Theatre is ephemeral. We experience it and then, once we leave, it’s gone. It remains only in our memories.
Each show of a season is different. Each season of a show is different. Different productions. Different countries.
Our different selves might experience the same show differently when we revisit.
Our experience of one show may not be the same as the person sitting next to us.
Veteran theatre maker David Williams has collaborated with experimental collective Pony Cam to devise, Grand Theft Theatre, to examine the memorable theatre of their lives. While David’s experience recalls theatre across decades, the young performers of Pony Cam tell us about life-changing theatre from this century – shows that changed them when they were very young, when they were teenagers and when they were starting out making theatre themselves.
The audience enters St Ambrose Hall in Brunswick and is asked not to give themselves a name tag, but to write down the name of one of their most memorable theatrical experiences – and stick it to their chest. Later, during one of the intermissions, we’d use these to strike up conversations with fellow audience members or one of the Pony Cam performers themselves.
I wrote “Angels in America” because the text has long been one of my favourites and though I have seen it both at Belvoir and Fortyfive Downstairs, I still regret not seeing the Melbourne Theatre Company production in 1993 – when I was studying and hugely impressionable.
The plastic chairs are scattered in the middle of the room, no form, no order, reminiscent of Forced Entertainment’s Bloody Mess that David saw at the Malthouse in 2005. The audience has to find a chair for themselves and choose whether to follow the rows other audience members have formed or to go rogue and push back against the rigidity of traditional theatre seating.
Each chair is labelled with the name of local theatre makers. I was in the “Susie Dee” chair at one point. Later I was sitting near “Jane Montgomery Griffiths”.
Once the show begins, though it kind of already has, David assures us that they are stealing theatre like Spotify steals from recording artists. But what they really are doing, even in their recreations, is reminiscing, memorialising and remembering the theatre that shook them and changed them – as people and as theatremakers themselves.
It was strange to see a recreation of Thyestes, which I saw back in 2010, or to hear a retelling of Betty Grumble’s vagina/vase double-act or to experience a PG-rated version of Charles Horse Lays an Egg that happened at Melbourne Fringe in 2018. But it wasn’t all local theatre that opened these performer’s minds – some of their recollections came from life-altering works in Berlin or nagging their mums to take them two-and-a-half hours to Hobart to see the film of Chicago when they were nine years old.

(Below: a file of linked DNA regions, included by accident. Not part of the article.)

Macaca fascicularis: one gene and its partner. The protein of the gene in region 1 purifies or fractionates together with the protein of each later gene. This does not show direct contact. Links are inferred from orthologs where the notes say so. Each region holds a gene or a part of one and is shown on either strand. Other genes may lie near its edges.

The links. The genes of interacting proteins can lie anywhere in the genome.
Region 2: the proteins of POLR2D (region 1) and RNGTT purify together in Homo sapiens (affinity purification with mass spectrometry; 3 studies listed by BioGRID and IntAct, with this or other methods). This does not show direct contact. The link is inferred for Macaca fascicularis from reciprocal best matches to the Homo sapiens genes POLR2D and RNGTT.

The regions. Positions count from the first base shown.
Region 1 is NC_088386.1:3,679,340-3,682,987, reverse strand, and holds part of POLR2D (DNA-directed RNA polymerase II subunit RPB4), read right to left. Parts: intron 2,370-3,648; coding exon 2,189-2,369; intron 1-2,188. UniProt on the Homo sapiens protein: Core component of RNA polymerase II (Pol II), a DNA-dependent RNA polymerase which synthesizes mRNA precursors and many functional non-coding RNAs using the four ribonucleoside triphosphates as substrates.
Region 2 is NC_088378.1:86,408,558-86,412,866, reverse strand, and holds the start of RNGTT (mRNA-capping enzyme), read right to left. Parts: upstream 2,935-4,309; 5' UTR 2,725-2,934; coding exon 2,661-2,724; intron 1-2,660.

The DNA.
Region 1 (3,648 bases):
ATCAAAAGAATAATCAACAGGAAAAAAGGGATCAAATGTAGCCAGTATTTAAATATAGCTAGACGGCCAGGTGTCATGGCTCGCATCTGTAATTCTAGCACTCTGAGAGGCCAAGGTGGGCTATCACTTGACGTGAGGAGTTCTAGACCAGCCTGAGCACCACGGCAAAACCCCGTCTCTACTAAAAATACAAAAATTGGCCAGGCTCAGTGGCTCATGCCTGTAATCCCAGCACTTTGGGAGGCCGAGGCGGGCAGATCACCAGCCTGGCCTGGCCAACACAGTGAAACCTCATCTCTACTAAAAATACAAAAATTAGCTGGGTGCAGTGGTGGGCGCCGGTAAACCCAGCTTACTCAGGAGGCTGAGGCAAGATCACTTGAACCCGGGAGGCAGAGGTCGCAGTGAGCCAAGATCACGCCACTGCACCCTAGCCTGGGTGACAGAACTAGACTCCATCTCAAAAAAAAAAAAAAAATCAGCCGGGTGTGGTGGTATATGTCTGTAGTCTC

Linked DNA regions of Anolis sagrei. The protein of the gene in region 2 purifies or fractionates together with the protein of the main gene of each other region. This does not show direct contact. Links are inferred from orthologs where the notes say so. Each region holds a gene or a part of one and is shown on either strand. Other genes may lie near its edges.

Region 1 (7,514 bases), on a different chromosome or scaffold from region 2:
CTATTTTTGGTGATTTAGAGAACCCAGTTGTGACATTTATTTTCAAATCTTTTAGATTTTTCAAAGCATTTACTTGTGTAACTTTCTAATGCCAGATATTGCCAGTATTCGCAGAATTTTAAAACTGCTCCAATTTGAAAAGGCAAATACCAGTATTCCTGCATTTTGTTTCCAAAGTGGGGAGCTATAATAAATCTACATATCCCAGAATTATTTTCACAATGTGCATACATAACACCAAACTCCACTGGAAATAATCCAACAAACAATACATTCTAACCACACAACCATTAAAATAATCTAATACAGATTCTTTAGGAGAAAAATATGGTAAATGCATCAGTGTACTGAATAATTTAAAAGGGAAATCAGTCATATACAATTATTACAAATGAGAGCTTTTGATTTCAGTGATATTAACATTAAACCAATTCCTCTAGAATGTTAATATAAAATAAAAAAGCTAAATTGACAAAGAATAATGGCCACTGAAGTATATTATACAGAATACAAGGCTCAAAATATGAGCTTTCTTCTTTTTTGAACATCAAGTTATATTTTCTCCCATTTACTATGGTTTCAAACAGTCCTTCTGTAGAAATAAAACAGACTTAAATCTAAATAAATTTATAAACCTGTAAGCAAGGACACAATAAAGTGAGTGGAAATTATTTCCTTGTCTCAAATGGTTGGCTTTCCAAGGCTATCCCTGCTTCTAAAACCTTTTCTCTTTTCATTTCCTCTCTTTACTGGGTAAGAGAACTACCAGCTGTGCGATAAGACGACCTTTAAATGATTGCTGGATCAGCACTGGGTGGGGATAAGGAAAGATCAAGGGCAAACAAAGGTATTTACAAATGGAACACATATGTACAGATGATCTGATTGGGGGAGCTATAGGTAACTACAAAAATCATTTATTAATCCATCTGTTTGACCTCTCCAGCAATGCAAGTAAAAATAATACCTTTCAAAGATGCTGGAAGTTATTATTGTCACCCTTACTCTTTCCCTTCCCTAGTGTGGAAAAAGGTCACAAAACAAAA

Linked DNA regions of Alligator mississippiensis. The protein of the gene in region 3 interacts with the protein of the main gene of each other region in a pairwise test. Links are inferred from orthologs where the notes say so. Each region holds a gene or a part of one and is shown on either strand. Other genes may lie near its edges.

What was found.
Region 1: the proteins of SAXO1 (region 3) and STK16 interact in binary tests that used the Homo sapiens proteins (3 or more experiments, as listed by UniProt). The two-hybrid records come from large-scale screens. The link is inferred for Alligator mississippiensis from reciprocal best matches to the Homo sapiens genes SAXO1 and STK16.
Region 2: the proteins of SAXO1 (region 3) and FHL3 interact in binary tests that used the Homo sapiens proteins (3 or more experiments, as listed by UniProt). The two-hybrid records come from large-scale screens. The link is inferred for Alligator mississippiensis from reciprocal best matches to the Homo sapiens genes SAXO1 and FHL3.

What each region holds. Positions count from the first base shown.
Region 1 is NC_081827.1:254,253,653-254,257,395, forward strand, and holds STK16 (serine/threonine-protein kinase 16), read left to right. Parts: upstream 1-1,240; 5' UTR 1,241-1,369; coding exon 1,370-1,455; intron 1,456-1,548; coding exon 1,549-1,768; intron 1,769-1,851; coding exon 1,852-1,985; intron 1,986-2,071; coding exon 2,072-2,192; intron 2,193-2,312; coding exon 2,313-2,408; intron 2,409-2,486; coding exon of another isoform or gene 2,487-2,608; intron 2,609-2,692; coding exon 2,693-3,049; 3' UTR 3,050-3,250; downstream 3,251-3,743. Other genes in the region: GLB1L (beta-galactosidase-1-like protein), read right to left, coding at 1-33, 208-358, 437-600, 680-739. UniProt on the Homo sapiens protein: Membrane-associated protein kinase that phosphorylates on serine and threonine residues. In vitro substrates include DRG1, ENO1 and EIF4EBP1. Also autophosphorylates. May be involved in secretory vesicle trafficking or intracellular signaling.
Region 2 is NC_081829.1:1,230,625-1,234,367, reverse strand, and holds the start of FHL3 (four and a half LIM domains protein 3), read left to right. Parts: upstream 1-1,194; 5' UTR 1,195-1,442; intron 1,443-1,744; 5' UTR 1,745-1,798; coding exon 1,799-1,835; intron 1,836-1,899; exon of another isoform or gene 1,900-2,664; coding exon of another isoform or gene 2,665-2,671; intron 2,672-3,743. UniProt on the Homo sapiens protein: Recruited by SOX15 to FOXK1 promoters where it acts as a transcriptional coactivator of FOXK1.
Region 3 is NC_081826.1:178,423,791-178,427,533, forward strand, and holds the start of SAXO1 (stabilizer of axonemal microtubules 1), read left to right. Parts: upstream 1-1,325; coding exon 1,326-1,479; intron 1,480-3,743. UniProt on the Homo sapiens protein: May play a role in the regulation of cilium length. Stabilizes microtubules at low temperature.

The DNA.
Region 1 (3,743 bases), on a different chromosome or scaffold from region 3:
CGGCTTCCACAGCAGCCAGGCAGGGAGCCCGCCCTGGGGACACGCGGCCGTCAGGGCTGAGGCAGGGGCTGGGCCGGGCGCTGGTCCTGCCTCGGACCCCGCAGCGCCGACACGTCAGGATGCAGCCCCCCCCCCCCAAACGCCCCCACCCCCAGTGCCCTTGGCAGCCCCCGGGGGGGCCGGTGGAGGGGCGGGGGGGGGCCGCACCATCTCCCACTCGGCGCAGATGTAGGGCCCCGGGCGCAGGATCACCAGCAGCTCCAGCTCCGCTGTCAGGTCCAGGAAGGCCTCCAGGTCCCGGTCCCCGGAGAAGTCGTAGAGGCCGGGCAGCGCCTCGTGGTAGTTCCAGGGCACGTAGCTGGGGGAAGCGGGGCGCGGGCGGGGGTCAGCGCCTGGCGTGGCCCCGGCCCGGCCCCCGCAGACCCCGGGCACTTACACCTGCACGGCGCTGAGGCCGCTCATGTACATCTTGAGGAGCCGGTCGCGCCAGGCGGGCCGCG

Between acts, the performers rearrange the chairs in the space, reminding us all of how varied and versatile theatre spaces can be. By the end, the audience is on stage, watching Pony Cam scattered across the church hall, trying to figure out how best to end their epic trip down memory lane – even while they have hundreds of other memories to share.
Theatre is an experience you cannot really recapture. Your memories of it can last years and decades, though. And the only way some of it can live is for you to talk about it – to people who saw it, to people who didn’t like it and to people who have no idea what you’re talking about.
David Williams and Pony Cam have seen a lot. They provoked memories in me that I had forgotten; reminding me of shows that I saw deep in the past. Revived thoughts of long-forgotten discussions of controversial shows and contrasted my own feelings of performances I remember being overwhelmed by.
In Grand Theft Theatre, the company has taken an experience we’ve all had and reminded us that even if we experience it differently or remember it differently, theatre often only lives if we talk about it. And in an era where mainstream press is printing fewer and fewer reviews, it’s up to audiences and theatremakers to remind us of great works of the past. So it can inspire us all over again. Or for the first time.
Pony Cam’s work is truly inventive, unpredictable, hilarious and moving. They might claim to be stealing from the works of others but what I saw was them acknowledging the foundations they are building their own theatre on. Great artists following in the steps of other great artists.
- Keith Gow, Theatre First
Photos: Wild Hardt